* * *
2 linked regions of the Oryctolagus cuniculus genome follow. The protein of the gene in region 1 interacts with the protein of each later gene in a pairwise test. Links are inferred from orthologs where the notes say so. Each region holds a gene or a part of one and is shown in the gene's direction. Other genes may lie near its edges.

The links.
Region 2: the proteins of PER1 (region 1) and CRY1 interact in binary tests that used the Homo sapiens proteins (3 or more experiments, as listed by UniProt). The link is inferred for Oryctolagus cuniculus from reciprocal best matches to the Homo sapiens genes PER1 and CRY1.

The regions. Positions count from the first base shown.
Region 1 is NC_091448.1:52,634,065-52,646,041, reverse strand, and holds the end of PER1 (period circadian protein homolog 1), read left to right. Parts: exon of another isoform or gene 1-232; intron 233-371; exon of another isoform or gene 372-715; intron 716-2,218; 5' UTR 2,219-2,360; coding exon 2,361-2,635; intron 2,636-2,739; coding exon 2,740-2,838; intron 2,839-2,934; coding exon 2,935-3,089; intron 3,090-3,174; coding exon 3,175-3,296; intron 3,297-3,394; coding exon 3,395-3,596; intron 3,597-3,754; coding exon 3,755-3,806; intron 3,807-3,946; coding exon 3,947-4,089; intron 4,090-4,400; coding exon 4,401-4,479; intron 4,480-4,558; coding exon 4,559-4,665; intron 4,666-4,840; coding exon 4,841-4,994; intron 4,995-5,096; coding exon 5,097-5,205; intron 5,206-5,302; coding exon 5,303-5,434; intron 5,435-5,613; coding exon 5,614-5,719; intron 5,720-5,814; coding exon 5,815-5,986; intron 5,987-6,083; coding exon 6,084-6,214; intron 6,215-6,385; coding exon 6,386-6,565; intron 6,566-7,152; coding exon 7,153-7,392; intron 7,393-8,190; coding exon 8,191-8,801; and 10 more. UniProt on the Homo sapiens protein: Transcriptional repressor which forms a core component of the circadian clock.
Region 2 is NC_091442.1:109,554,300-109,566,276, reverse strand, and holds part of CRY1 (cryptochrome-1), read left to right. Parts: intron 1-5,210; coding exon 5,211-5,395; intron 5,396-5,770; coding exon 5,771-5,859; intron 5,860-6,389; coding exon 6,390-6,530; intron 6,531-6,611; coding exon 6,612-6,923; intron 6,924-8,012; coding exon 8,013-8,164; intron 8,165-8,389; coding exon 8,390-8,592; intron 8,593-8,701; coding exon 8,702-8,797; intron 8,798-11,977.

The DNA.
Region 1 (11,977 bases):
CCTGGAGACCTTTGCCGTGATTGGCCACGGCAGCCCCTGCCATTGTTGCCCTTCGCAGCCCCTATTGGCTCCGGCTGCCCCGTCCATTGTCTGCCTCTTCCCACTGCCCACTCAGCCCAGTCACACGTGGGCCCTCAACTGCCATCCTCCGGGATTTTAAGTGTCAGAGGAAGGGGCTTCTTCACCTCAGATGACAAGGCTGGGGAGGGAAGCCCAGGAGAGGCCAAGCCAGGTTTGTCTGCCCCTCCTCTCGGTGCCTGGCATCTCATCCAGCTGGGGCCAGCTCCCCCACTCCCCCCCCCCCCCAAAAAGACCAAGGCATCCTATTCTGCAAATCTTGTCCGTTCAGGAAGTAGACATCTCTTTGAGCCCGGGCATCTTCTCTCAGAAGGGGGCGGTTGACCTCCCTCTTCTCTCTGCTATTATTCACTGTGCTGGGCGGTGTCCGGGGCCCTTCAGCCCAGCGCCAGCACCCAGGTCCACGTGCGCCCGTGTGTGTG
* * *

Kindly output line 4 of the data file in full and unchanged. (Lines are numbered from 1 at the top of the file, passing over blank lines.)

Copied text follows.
The regions. Positions count from the first base shown.